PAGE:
Beijing is flooding popular social media channels with malicious content aimed at weakening support for Taiwan’s sovereignty and undermining its most important bilateral relationships.
“The People’s Liberation Army has taken control of Kinmen! With the conditions of the exchange exposed, the United States is furious!” say the Chinese characters on the thumbnail image of a YouTube video uploaded on August 28, which received 73,000 views in two days. The image appears to show Chinese soldiers riding in tanks.
Click through to watch the video and it becomes clear you were baited. The 10-minute clip is not about a military operation. Rather it suggests that the outlying island of Kinmen, a close neighbor of the PRC’s Fujian Province, relies on China’s generosity to alleviate its perpetual water shortages. In reality, each ton of water costs the Taiwan government NT$9.86 (US$0.32), per a 2015 agreement with China. Taiwan spent NT$1.35 billion to build the 16-kilometer-long pipeline connecting the Tianbu Reservoir in Kinmen to Fujian’s Jinjiang City. Taiwan’s Mainland Affairs Council (MAC) has repeatedly pushed back against Beijing’s efforts to portray the water as a gift.
In the comments section, one user writes in traditional Chinese (used in Taiwan): “The title and content are two different things, which is a bit over-the-top.” Then, however, they add that “thanks to the mainland, people in Kinmen do not have to worry about freshwater shortages. If unification occurs, I believe the residents of Kinmen will be happy.”
The video combines disinformation about military action with snippets of distorted information about Kinmen’s water arrangement with China to depict Beijing as more concerned than Taiwan’s central government about the archipelago’s needs. The clip well exemplifies the Chinese Communist Party’s (CCP) evolving influence operations in Taiwan, which increasingly lean on social media channels that are popular here but blocked in China. Social media platforms are subject to less regulation than traditional media, making them easier to blast with malicious content.
To be sure, the video is not sophisticated. “The reality is there is little evidence that Taiwan’s well-educated and internet savvy population is susceptible to disinformation from China,” says Ross Darrell Feingold, a Taipei-based political risk analyst and lawyer. “Even sources that purport to be from Taiwan can often be identified as actually from China due to differences in vocabulary.”
Still, “a lot of times [the CCP] don’t need fake news – they manipulate real news to fit their narrative,” says Yu Chi-hao, co-director of IORG, a Taipei-based NGO that aims to safeguard Taiwan’s information environment. Compared to written information, “videos are more powerful in persuading people,” especially on social media channels with huge Taiwanese audiences, he notes. YouTube has 20.1 million users in Taiwan and Facebook 16.35 million, according to online reference library DataReportal. LINE’s messaging app has 22.6 million, according to Statista.
The use of video on social media shows that Chinese propaganda is increasingly targeting Taiwan’s youth, observes Puma Shen, director of the civil society organization DoubleThink Lab, which tracks Chinese digital influence operations. It is relatively easy for Beijing to reach older Taiwanese through traditional media channels, and the CCP is less focused on winning them over than it is with influencing the young people who will eventually lead Taiwan.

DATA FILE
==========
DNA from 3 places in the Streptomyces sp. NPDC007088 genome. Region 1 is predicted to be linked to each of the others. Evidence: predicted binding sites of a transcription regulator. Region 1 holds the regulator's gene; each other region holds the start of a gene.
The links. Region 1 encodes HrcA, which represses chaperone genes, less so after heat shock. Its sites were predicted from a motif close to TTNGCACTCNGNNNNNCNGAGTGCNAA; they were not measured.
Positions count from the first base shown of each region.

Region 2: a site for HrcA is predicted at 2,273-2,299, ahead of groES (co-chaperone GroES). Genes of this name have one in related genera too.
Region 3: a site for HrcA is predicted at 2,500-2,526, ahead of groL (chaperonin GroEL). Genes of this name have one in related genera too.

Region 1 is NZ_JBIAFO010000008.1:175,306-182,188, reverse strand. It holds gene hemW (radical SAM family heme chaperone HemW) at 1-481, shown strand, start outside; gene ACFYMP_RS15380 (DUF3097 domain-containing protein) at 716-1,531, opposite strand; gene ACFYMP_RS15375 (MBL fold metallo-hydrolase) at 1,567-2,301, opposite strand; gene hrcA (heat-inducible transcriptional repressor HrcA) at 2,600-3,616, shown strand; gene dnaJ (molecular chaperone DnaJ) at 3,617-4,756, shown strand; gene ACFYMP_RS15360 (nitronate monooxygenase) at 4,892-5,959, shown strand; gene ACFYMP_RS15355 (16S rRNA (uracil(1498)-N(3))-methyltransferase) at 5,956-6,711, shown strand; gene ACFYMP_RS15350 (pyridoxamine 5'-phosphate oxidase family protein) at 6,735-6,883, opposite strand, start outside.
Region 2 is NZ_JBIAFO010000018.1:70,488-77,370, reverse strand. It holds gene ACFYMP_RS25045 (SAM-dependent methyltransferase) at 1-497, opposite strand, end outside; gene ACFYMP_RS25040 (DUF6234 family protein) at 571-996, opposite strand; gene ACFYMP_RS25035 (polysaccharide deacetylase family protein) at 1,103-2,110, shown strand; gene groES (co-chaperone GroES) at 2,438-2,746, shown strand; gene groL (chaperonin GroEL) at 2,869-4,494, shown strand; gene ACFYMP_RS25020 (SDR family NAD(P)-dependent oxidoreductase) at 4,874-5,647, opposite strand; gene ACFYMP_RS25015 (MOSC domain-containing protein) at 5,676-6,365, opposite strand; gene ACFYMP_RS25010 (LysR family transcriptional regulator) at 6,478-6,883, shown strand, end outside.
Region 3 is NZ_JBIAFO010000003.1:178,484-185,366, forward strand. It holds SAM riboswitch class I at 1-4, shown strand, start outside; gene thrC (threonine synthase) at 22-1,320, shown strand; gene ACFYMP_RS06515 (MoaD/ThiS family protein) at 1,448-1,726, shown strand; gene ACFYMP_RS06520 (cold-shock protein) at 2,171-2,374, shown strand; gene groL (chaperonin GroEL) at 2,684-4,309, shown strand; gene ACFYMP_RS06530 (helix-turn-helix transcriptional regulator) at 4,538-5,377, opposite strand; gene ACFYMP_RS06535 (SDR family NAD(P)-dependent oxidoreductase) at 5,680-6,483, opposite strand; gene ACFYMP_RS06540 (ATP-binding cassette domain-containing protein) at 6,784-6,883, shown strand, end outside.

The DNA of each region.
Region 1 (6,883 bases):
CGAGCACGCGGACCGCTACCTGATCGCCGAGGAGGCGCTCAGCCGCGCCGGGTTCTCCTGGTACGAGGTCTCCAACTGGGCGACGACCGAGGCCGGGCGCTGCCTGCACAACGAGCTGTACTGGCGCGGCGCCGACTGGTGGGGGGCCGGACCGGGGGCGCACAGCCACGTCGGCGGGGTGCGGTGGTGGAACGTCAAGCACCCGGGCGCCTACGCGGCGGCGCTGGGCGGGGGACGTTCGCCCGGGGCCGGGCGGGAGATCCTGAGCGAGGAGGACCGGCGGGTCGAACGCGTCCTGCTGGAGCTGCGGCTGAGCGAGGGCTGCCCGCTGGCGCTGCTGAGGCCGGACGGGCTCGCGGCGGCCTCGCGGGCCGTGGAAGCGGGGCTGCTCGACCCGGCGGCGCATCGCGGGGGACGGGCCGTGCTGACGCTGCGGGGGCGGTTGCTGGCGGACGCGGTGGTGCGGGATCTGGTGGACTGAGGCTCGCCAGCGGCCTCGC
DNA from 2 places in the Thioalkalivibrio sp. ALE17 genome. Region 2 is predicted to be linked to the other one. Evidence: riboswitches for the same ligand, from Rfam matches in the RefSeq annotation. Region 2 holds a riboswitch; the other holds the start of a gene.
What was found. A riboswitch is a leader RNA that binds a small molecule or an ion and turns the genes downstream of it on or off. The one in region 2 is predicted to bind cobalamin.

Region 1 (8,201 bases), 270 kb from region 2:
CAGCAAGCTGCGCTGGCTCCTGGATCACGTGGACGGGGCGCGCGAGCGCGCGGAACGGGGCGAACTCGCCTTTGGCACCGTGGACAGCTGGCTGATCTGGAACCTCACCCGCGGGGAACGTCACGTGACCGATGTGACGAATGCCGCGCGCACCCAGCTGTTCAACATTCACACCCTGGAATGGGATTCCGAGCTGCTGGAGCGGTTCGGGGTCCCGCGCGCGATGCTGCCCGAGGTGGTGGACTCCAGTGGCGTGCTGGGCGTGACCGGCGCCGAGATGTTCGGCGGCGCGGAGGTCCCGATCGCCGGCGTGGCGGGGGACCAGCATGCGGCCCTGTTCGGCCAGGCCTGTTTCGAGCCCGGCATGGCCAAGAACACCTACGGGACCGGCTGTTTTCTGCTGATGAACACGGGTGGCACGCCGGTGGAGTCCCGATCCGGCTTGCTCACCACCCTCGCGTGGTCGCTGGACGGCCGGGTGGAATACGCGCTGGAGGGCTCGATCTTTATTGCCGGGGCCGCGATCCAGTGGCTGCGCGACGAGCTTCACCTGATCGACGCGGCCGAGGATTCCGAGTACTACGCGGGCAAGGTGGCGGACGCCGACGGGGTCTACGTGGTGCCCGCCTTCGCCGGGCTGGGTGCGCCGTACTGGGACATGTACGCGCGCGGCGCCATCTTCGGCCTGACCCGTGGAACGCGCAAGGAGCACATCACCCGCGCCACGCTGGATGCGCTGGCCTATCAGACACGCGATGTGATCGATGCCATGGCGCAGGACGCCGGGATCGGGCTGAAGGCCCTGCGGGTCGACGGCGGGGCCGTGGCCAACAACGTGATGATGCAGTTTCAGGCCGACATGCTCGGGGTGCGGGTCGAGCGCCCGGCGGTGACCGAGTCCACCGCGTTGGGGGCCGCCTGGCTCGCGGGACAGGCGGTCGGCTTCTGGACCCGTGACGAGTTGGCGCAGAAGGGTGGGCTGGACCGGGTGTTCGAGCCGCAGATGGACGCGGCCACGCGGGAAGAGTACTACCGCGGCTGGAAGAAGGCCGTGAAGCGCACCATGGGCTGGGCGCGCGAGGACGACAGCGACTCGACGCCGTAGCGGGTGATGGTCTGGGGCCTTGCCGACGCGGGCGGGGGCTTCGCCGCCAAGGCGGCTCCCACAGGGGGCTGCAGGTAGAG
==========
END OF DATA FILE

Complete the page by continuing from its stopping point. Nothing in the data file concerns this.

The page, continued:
China has switched to a heavier YouTube focus due to the channel’s relatively lax policies about removing malicious content. “Previously [the Chinese] preferred Facebook as the main social media channel, but because Facebook has become stricter about fighting misleading and false content, it is harder to reach Taiwanese on that platform now,” says Shen.
The number of Chinese videos targeting Taiwanese on YouTube is staggering. A Google search for “美國出大事” (“Something big is happening in America”), a keyword that appears in many anti-American clips, turns up thousands of results on YouTube. Due to the sheer amount of such content, “it is very hard for YouTube to monitor it,” Shen says.
Undermining faith in friends
Increasingly, China’s media influence operations seek to undermine the confidence of Taiwanese in its closest allies, the U.S. and Japan. Such videos can’t always be considered “fake news” since, rather than spreading misinformation, they assimilate negative information about those countries to turn Taiwanese against them. “China often focuses on ‘human rights’ issues, especially those things that are race-related, because it knows young Taiwanese care about these issues,” says Shen.
Some highly U.S.-critical videos targeting Taiwanese on YouTube exist in a gray area as they are produced locally – without the bombast of China-made content – and feature Taiwanese hosts. One such video, produced by the Want Want China Times Media Group’s CTi News, was released in January 2022. The video focuses on the high number of COVID-19 deaths in the United States, portraying the U.S. government as inept, and implores Taiwan to stick to a zero-COVID approach and “learn from the mainland’s experience” in eliminating SARS-CoV-2. The video had more than 185,000 views as of late August.
The context and what was left out of the video are, of course, crucial. The video does not mention that Communist Party officials’ cover-up of the first COVID-19 outbreak in China allowed the virus to spread unchecked globally. It also fails to mention that U.S. pharmaceutical companies (one of which was backed by the federal government) developed two of the most effective COVID-19 vaccines.
In March, the National Communications Commission (NCC) rejected CTi TV’s application for its CTi Asia channel to be included in Chunghwa Telecom’s multimedia-on-demand system. The reason given by NCC was that CTi planned to co-produce programs with the Chinese television stations Dragon Television and Xiamen Star. CTi News’ license renewal application was first rejected in late 2020.